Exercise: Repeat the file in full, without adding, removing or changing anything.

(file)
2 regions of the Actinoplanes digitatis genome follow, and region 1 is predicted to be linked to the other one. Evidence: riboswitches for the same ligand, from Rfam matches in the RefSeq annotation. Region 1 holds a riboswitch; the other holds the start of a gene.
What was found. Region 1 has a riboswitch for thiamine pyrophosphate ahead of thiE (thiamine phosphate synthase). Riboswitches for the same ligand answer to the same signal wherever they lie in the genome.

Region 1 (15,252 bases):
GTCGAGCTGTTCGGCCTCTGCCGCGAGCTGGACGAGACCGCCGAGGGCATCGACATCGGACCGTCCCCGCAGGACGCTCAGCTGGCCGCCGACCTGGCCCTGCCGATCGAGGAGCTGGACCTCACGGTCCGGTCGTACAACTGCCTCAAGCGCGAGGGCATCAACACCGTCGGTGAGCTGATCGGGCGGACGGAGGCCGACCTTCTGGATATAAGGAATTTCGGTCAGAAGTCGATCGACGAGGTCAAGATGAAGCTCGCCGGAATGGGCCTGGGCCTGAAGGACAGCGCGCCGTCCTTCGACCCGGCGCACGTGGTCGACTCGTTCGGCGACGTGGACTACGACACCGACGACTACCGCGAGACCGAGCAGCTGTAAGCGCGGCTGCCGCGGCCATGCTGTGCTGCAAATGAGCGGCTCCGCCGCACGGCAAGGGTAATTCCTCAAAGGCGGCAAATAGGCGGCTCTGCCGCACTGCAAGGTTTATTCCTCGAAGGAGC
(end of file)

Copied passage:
2 regions of the Actinoplanes digitatis genome follow, and region 1 is predicted to be linked to the other one. Evidence: riboswitches for the same ligand, from Rfam matches in the RefSeq annotation. Region 1 holds a riboswitch; the other holds the start of a gene.
What was found. Region 1 has a riboswitch for thiamine pyrophosphate ahead of thiE (thiamine phosphate synthase). Riboswitches for the same ligand answer to the same signal wherever they lie in the genome.

Region 1 (15,252 bases):
GTCGAGCTGTTCGGCCTCTGCCGCGAGCTGGACGAGACCGCCGAGGGCATCGACATCGGACCGTCCCCGCAGGACGCTCAGCTGGCCGCCGACCTGGCCCTGCCGATCGAGGAGCTGGACCTCACGGTCCGGTCGTACAACTGCCTCAAGCGCGAGGGCATCAACACCGTCGGTGAGCTGATCGGGCGGACGGAGGCCGACCTTCTGGATATAAGGAATTTCGGTCAGAAGTCGATCGACGAGGTCAAGATGAAGCTCGCCGGAATGGGCCTGGGCCTGAAGGACAGCGCGCCGTCCTTCGACCCGGCGCACGTGGTCGACTCGTTCGGCGACGTGGACTACGACACCGACGACTACCGCGAGACCGAGCAGCTGTAAGCGCGGCTGCCGCGGCCATGCTGTGCTGCAAATGAGCGGCTCCGCCGCACGGCAAGGGTAATTCCTCAAAGGCGGCAAATAGGCGGCTCTGCCGCACTGCAAGGTTTATTCCTCGAAGGAGC